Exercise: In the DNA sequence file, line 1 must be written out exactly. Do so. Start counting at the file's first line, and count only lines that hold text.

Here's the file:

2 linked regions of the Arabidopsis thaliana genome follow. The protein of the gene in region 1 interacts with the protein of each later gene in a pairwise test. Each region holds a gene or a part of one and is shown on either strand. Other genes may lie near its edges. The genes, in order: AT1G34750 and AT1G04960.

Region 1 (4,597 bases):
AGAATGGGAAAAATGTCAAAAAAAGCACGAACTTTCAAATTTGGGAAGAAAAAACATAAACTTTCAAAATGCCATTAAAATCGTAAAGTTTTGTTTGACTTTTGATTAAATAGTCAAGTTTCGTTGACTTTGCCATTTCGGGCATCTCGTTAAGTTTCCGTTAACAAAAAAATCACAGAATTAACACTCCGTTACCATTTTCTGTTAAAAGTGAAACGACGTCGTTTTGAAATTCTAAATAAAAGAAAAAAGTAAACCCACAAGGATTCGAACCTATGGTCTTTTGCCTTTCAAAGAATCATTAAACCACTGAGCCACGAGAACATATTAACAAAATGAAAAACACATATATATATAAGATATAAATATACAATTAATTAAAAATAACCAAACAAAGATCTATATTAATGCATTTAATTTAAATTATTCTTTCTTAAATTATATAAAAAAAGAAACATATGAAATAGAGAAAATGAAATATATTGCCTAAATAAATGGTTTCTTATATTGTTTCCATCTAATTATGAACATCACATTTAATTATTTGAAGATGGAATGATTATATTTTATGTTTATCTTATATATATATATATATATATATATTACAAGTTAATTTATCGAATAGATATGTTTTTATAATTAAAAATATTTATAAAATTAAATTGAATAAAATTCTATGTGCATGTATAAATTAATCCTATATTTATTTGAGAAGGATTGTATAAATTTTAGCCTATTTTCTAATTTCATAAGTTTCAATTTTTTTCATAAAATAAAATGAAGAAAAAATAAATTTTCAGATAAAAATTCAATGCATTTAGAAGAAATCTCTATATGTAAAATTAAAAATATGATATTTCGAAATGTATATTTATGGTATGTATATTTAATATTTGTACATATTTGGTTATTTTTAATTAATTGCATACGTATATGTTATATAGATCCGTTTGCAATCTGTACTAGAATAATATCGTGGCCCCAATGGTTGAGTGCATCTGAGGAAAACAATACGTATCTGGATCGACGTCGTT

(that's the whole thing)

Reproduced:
2 linked regions of the Arabidopsis thaliana genome follow. The protein of the gene in region 1 interacts with the protein of each later gene in a pairwise test. Each region holds a gene or a part of one and is shown on either strand. Other genes may lie near its edges. The genes, in order: AT1G34750 and AT1G04960.